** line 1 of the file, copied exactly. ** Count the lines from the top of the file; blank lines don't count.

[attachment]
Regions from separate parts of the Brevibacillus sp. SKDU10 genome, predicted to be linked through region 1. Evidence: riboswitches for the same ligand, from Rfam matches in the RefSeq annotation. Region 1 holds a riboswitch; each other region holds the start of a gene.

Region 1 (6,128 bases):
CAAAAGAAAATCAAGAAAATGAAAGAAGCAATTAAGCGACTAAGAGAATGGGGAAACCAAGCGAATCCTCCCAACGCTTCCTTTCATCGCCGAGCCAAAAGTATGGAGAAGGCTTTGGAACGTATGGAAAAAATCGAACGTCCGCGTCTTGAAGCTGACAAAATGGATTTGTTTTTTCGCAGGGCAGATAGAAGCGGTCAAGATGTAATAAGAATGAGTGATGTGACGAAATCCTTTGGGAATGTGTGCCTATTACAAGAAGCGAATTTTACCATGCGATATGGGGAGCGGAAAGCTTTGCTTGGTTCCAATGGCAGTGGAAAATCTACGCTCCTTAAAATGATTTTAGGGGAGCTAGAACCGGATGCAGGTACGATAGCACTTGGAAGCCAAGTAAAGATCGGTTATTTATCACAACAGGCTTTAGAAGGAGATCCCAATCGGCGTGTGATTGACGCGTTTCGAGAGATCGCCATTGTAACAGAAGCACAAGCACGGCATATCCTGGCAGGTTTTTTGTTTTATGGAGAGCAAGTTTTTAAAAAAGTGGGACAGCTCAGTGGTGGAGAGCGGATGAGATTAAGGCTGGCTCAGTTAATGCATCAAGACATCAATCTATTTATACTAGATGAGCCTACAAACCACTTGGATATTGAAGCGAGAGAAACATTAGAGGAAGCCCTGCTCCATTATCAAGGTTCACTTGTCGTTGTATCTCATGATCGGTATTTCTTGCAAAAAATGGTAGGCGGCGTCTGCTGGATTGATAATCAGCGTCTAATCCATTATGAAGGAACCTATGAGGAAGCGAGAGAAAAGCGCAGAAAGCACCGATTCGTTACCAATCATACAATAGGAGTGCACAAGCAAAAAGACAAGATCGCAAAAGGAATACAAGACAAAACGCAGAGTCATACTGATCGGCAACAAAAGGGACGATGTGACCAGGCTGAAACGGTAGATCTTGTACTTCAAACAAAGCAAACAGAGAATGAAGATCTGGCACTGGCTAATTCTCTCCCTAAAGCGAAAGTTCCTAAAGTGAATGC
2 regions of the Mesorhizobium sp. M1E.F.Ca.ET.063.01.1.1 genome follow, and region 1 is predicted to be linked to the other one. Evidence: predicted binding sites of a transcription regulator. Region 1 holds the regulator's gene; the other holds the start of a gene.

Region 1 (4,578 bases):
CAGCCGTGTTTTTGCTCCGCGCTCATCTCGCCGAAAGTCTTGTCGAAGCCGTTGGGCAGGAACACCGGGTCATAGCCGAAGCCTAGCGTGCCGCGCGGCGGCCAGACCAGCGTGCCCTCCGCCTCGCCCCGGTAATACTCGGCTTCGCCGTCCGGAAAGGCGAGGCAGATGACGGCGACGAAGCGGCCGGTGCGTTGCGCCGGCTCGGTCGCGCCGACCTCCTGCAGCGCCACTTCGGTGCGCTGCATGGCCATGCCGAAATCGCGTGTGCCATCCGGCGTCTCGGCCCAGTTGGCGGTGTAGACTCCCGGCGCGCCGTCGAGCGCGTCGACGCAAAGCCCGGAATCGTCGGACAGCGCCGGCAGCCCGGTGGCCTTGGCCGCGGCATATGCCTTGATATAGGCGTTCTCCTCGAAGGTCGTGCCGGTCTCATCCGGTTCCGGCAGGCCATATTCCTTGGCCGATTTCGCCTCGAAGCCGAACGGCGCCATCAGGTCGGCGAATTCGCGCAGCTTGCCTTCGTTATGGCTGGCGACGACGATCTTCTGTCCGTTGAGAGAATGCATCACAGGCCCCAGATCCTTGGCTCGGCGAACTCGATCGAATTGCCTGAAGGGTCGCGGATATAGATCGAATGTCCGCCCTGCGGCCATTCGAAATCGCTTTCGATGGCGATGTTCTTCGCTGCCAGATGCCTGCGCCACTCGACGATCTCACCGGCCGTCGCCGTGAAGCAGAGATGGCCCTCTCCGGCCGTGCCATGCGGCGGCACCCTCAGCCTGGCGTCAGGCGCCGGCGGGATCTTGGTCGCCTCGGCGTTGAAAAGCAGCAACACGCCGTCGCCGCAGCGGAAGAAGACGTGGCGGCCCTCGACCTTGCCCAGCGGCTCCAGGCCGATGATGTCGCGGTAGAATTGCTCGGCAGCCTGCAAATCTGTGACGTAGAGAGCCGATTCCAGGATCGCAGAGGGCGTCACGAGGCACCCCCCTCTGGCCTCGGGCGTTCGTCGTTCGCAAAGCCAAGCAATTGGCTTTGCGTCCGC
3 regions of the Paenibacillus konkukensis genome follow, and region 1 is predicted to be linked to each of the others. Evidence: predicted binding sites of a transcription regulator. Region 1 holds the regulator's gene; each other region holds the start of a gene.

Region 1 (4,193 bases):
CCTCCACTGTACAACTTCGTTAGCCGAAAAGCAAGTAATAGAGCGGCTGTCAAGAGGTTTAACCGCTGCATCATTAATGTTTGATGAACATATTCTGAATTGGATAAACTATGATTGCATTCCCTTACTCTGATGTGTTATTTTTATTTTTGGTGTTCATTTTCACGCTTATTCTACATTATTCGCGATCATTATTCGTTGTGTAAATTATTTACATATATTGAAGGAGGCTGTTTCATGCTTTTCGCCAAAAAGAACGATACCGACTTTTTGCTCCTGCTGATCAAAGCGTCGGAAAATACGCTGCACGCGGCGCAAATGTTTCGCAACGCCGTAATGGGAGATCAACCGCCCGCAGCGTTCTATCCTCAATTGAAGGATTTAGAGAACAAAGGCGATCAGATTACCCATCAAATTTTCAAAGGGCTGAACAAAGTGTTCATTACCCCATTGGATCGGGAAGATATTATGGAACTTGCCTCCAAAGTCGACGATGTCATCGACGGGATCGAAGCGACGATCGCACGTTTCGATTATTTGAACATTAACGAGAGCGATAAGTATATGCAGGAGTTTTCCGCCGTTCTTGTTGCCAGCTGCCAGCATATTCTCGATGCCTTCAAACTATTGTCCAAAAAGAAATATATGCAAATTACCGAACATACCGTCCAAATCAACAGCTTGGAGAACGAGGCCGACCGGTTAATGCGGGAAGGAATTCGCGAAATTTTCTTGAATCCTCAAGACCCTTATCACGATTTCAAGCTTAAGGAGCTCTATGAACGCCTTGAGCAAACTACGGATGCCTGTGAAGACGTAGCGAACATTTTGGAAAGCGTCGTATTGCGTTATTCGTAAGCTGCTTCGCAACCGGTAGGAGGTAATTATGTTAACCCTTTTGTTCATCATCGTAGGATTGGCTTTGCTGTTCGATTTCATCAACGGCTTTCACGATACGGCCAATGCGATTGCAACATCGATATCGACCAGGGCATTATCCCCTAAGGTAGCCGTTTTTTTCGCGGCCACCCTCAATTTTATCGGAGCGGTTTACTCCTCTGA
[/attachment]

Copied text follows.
Regions from separate parts of the Brevibacillus sp. SKDU10 genome, predicted to be linked through region 1. Evidence: riboswitches for the same ligand, from Rfam matches in the RefSeq annotation. Region 1 holds a riboswitch; each other region holds the start of a gene.